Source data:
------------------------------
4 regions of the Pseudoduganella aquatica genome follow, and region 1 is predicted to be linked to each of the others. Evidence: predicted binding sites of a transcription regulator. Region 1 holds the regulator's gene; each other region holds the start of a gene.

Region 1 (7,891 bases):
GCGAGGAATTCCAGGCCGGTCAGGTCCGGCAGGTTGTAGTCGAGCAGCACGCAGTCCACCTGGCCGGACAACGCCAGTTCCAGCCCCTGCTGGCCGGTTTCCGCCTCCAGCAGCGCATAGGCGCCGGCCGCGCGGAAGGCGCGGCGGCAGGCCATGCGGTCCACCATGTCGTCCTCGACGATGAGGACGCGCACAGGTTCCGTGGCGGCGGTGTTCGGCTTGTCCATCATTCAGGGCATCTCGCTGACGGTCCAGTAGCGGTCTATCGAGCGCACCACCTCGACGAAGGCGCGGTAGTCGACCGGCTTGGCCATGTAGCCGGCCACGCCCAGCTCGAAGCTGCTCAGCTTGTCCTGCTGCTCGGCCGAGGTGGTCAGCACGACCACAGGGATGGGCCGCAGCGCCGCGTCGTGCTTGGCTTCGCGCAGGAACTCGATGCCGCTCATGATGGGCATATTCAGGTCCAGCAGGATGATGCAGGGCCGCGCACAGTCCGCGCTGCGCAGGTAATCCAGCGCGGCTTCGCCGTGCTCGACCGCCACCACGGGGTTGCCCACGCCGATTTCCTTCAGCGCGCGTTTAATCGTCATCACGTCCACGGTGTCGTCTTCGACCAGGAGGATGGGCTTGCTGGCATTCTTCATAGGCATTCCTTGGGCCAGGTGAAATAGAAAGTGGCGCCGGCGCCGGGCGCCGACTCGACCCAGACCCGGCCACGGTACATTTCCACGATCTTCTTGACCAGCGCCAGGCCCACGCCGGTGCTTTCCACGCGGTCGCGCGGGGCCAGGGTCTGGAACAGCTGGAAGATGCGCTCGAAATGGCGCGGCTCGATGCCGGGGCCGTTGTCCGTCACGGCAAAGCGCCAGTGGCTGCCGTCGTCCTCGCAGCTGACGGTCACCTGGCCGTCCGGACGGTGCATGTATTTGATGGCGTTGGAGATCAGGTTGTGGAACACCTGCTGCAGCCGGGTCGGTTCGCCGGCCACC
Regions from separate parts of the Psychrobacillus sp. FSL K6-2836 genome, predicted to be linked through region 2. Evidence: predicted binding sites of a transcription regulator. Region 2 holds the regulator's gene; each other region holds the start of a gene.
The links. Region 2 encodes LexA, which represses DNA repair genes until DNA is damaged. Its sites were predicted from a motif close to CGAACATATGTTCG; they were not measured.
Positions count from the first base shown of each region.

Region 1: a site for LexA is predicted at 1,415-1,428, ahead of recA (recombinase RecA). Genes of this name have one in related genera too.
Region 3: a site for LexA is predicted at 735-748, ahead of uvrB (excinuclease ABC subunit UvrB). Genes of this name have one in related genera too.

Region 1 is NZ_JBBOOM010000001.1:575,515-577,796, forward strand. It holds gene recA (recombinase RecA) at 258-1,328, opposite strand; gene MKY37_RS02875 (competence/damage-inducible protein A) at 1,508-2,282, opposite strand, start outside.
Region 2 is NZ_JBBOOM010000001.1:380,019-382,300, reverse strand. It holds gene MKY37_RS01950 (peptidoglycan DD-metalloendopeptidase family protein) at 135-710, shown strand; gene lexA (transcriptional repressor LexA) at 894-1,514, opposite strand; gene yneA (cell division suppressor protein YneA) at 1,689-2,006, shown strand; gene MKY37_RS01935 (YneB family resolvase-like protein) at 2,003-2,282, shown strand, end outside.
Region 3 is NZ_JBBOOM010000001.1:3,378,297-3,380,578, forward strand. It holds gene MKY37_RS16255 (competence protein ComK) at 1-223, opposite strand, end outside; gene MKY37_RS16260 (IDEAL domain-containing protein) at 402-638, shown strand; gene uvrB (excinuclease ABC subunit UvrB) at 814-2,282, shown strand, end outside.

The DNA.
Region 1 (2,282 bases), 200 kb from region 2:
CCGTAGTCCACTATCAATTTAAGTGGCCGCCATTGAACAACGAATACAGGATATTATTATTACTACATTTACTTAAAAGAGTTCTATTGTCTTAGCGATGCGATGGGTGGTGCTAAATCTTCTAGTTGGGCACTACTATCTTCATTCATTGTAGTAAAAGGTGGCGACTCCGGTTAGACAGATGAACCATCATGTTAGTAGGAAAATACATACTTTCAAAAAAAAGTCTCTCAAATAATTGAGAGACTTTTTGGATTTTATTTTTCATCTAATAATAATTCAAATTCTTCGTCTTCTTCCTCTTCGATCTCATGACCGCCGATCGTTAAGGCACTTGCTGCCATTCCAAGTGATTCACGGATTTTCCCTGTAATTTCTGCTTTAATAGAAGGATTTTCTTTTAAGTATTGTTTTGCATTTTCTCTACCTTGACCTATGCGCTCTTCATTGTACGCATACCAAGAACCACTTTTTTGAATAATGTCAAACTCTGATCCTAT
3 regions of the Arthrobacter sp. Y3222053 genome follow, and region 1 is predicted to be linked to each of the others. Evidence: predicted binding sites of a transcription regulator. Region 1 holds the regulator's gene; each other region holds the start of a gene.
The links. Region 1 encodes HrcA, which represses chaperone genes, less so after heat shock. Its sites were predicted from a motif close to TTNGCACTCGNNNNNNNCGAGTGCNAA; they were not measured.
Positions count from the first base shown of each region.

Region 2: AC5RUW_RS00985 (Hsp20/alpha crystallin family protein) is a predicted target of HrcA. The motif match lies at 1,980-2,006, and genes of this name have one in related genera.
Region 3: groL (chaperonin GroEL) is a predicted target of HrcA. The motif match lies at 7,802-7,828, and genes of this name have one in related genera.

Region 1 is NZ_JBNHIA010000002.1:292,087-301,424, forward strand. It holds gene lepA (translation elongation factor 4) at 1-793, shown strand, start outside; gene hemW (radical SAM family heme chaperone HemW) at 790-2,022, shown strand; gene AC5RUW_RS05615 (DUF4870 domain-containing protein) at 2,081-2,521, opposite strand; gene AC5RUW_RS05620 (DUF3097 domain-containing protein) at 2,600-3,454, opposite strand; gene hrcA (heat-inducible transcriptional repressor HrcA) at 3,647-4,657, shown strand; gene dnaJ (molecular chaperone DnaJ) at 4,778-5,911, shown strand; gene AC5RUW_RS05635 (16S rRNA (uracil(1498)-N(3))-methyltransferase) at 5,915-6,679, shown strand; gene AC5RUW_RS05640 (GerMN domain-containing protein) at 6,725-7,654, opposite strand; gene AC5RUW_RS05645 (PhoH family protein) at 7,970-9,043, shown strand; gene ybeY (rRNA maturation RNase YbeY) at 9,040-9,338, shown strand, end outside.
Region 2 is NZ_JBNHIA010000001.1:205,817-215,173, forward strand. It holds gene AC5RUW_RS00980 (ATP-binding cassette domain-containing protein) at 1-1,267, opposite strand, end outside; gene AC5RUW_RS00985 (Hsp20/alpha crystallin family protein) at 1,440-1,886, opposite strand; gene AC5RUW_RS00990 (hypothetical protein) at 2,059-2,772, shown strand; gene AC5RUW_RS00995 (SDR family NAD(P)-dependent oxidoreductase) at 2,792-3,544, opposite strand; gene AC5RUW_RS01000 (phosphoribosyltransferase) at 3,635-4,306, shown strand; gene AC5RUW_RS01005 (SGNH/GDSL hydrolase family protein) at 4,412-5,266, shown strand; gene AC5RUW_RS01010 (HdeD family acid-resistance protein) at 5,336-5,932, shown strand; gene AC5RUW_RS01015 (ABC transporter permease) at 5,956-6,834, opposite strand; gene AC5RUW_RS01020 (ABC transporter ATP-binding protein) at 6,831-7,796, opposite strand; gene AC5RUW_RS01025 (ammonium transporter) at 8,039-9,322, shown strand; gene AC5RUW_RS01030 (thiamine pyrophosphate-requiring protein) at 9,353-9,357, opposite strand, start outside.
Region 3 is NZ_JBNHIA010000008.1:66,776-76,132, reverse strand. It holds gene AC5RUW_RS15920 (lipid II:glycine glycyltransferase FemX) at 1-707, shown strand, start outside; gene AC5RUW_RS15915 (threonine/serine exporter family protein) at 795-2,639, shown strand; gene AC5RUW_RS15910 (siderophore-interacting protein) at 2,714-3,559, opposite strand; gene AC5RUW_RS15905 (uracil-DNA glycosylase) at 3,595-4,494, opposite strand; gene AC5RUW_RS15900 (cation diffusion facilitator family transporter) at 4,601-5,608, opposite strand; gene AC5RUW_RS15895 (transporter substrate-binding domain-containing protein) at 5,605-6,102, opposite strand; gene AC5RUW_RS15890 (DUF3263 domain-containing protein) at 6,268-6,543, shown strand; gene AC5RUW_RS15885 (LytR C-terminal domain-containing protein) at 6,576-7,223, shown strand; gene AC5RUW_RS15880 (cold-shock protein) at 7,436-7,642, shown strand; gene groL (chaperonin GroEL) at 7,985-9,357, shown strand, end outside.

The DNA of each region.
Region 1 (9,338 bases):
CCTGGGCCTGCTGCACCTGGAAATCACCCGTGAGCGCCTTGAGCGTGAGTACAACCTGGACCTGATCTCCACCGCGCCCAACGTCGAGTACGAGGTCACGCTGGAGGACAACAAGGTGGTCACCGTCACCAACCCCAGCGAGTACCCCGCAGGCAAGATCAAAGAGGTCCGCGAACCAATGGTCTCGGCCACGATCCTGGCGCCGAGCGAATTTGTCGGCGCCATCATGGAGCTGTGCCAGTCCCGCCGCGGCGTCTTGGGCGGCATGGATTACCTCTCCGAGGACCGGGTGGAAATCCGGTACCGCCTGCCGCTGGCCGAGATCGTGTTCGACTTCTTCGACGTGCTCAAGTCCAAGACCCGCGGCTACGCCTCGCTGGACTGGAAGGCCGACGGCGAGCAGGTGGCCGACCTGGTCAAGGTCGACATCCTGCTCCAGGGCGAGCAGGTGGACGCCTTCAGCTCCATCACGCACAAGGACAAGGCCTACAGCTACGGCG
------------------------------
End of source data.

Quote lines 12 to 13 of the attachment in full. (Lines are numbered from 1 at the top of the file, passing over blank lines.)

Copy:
The DNA.
Region 1 (2,282 bases), 200 kb from region 2: